Rogue online pharmacies have made it increasingly easy for prescription drug abusers to obtain controlled substances without a prescription, but greater awareness of this problem among physicians and law-enforcement agencies promises to curb this alarming trend.

How Illegitimate Online Pharmacies Work

According to a recent article in the Annals of Internal Medicine, there are several types of illegal online pharmacies. Questionnaire-style pharmacies require consumers to answer a set of questions before an unknown physician writes a prescription for a patient he or she has never seen.

Other illegitimate online pharmacies ask that a prescription be faxed in, making it easy for drug-seeking patients to forge their own prescriptions. Most illegal online pharmacies make no pretenses at all and sell drugs without requiring a prescription or a medical history. Even children are able to purchase drugs easily from these sites. In 2008, an internet study performed by the National Center on Addiction and Substance Abuse at Columbia University found over 350 illegitimate online pharmacies. By June 2012, however, LegitScript, an online pharmacy verification service, counted over 40,000 online pharmacy websites worldwide, of which only 225 were legitimate.

What Types Of Prescription Drugs Are Abused

In the U.S., prescription medications and over-the-counter medications are abused more frequently than all other illegal drugs combined, with the exception of marijuana. Opioids (prescription pain medications), CNS depressants (including sleep medications and anti-anxiety medications), and stimulants (such as Ritalin) are the prescription medications most commonly abused.

Evidence Of A Growing Problem

It's difficult to know how many people are purchasing medications online without a prescription. In addition, drug dealers sometimes purchase medications online and then sell them to more users. However, epidemiological studies have shown that as high-speed internet access has increased, more and more people have been admitted to treatment centers for prescription medication addictions. However, admissions for people dependent on substances that are not available online (such as alcohol and heroin) have not increased.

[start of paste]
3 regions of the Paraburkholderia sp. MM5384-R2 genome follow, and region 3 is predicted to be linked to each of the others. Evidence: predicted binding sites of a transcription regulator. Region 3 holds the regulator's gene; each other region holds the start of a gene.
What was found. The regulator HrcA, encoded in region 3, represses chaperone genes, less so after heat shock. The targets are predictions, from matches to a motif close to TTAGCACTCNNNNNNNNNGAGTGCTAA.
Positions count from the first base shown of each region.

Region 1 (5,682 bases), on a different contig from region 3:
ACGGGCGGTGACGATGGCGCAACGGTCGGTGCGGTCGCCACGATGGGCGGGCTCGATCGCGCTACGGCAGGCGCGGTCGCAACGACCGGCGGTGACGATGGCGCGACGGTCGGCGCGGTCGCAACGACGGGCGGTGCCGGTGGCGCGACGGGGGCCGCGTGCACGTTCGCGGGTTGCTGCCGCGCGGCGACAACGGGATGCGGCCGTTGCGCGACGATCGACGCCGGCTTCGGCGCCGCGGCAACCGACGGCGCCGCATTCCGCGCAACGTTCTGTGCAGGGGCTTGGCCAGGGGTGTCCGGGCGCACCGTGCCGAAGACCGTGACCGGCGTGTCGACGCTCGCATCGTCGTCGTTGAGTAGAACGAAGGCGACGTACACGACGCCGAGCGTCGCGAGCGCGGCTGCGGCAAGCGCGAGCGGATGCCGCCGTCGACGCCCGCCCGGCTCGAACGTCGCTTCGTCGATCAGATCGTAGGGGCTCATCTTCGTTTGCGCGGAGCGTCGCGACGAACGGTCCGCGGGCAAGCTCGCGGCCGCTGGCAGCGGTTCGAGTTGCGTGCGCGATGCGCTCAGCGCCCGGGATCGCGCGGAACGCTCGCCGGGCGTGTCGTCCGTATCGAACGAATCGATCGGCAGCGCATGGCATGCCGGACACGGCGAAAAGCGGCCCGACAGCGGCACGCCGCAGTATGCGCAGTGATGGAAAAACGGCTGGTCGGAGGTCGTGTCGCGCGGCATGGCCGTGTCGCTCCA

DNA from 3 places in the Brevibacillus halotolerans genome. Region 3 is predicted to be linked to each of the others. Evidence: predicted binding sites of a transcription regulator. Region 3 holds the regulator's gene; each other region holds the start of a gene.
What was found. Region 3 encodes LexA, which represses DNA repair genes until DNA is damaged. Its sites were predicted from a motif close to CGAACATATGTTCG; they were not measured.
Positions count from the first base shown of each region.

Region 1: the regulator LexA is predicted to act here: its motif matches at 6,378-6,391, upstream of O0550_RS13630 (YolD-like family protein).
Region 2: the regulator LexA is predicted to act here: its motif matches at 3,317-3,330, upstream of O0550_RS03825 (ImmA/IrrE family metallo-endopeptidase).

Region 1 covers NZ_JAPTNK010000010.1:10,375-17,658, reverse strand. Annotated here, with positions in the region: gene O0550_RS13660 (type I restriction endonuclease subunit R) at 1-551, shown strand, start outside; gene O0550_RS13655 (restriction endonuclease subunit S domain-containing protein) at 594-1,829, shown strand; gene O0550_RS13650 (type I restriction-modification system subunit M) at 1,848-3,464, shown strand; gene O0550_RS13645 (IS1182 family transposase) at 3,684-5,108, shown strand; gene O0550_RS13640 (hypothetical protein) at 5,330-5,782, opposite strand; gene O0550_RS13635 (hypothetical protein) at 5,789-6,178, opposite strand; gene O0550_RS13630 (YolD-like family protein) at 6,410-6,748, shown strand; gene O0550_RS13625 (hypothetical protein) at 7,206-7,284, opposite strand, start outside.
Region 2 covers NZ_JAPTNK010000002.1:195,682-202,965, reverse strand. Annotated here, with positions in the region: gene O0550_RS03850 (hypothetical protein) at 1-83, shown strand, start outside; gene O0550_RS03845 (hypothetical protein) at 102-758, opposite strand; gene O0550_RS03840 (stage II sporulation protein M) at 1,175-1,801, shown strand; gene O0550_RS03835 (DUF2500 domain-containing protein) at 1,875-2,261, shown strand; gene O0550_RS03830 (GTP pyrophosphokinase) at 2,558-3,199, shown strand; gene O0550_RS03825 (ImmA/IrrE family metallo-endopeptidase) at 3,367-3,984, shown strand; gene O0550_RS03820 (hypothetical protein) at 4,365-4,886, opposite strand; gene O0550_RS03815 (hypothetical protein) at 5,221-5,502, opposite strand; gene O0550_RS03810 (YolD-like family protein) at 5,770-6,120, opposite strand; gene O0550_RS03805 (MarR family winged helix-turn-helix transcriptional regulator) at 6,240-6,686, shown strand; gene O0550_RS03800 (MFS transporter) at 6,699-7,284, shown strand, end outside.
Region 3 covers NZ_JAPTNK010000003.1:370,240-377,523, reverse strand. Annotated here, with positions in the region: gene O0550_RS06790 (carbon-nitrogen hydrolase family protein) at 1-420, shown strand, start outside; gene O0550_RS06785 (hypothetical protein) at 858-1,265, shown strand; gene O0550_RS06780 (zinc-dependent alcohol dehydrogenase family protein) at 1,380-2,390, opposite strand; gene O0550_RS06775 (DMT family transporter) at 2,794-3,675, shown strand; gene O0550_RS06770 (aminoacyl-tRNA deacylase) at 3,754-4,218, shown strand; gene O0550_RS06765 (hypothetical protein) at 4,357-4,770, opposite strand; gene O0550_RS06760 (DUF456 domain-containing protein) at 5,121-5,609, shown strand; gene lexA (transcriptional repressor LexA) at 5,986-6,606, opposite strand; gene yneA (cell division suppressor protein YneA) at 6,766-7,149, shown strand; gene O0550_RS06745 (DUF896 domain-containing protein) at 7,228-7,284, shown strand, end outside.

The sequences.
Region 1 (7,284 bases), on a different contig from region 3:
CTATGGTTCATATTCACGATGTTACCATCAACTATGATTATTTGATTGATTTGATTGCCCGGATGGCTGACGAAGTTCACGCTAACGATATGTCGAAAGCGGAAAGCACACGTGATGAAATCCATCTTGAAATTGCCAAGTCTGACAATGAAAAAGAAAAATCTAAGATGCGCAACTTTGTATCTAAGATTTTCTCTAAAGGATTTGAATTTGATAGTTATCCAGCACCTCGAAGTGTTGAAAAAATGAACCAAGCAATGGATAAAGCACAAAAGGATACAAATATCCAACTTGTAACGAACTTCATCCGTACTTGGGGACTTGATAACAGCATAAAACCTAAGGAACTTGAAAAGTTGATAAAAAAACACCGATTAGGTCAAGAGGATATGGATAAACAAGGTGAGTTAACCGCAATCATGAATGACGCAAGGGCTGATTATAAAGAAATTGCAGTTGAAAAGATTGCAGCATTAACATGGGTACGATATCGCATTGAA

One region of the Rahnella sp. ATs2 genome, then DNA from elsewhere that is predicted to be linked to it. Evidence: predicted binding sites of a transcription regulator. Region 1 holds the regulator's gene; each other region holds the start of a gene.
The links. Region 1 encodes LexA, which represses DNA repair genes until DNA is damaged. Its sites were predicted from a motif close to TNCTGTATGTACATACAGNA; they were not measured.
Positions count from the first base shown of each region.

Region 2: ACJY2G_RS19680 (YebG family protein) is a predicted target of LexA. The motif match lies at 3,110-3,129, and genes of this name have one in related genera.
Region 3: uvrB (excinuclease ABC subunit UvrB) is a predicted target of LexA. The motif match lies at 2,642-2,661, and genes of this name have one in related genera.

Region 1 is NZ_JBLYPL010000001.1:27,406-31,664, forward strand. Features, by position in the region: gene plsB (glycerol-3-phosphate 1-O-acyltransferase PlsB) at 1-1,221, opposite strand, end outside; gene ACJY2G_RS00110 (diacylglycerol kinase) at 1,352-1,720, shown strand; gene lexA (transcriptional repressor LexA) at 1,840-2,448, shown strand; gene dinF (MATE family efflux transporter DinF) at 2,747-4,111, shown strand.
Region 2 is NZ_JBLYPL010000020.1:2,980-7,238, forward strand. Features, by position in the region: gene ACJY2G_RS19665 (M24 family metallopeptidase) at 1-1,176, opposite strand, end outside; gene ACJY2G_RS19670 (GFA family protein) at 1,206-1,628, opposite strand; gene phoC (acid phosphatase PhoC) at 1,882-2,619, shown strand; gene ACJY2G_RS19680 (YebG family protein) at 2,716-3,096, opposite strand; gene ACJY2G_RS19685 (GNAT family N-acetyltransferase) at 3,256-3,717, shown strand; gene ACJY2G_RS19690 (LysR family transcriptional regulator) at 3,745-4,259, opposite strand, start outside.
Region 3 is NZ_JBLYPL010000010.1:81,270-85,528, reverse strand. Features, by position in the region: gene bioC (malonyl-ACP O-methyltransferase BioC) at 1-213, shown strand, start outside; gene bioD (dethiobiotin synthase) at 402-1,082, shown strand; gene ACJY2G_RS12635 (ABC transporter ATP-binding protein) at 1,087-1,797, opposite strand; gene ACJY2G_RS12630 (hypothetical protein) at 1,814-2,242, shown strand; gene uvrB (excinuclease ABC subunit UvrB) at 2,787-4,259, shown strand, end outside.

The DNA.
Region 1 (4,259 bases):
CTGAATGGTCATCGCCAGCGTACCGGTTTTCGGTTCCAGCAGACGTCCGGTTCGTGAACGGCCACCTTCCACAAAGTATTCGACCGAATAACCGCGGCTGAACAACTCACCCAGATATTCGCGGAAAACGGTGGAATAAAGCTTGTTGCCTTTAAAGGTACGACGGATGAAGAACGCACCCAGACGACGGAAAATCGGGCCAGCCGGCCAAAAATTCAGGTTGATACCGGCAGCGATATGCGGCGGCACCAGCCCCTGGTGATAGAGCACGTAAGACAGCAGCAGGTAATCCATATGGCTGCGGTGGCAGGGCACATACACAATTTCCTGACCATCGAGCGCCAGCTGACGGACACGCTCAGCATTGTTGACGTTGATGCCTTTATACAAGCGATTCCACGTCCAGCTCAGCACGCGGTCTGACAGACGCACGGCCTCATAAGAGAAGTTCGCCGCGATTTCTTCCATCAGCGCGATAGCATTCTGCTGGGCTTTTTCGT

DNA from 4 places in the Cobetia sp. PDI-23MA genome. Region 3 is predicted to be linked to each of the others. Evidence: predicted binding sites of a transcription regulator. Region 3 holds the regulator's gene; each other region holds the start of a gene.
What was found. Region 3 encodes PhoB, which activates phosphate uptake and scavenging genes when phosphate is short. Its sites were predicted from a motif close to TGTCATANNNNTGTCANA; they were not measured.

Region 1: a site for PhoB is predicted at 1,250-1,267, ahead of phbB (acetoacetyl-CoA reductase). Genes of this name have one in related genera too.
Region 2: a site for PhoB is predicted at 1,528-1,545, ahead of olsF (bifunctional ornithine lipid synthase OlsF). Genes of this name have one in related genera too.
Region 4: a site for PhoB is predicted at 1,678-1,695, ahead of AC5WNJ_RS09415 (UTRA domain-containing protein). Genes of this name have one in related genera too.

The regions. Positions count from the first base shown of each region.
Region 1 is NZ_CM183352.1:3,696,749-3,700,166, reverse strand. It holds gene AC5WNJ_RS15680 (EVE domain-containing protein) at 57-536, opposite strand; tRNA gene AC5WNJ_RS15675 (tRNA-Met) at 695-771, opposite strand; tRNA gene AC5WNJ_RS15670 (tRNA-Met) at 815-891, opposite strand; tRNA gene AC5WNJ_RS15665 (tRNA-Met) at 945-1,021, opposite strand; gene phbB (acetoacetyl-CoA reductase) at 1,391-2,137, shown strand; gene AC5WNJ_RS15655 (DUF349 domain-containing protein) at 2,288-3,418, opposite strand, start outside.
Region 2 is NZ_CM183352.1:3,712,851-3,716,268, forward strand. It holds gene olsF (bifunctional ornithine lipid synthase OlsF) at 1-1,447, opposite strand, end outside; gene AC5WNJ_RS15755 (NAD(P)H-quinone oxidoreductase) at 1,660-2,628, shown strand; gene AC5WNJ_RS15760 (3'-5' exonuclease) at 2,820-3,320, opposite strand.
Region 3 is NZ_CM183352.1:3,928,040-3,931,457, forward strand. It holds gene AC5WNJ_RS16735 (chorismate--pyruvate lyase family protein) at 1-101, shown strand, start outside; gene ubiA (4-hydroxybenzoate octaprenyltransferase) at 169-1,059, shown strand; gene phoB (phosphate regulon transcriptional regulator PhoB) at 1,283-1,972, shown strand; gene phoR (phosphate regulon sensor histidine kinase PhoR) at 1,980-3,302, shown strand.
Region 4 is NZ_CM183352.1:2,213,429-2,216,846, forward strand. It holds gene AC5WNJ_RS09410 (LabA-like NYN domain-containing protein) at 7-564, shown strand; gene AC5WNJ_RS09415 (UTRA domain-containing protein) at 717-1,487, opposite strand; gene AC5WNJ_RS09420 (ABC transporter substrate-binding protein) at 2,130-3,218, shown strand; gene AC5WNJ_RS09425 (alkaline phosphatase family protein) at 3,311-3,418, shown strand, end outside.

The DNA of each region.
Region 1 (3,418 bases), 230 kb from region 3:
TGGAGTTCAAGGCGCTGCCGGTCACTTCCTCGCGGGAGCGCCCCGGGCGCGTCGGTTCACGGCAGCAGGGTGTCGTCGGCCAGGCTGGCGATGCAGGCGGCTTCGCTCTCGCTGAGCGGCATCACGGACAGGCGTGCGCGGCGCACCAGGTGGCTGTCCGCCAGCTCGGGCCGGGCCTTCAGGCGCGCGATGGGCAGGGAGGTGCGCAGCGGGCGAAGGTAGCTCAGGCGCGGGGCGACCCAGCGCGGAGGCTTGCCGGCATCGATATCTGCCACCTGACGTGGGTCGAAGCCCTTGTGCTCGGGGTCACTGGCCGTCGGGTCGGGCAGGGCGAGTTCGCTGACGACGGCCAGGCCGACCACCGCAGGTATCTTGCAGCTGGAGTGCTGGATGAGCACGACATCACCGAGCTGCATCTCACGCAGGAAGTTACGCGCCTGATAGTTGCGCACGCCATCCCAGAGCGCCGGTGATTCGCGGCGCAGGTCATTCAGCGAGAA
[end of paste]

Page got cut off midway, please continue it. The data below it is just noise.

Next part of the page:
Efforts To Stem The Tide

In 2008, the Ryan Haight Online Pharmacy Consumer Protection Act became law. The law is named for Ryan Haight, an 18-year-old who died after overdosing on prescription drugs purchased online. The act makes it illegal for pharmacies to sell prescription medications over the Internet without first requiring patients to have a prescription written by a physician who personally examined them. Unfortunately however, efforts to shut down illegal websites are hindered since many of these companies have no known address or are located outside of the country. Greater law enforcement efforts are needed to stop these malevolent companies.

As more physicians are made aware of this problem, many are counseling patients on the dangers of buying medications online from disreputable dealers; in addition to questioning patients about purchasing medications online, and closely investigating their medication and supplement use.

What Anyone Can Do To Help

To determine whether or not an online pharmacy is legitimate, you may visit LegitScript or the National Association of Boards of Pharmacy. These private companies help to protect public health by verifying legitimate pharmacies.

Do your part by using your prescription medications only as prescribed, storing them safely away from children and purchasing them from legitimate pharmacies.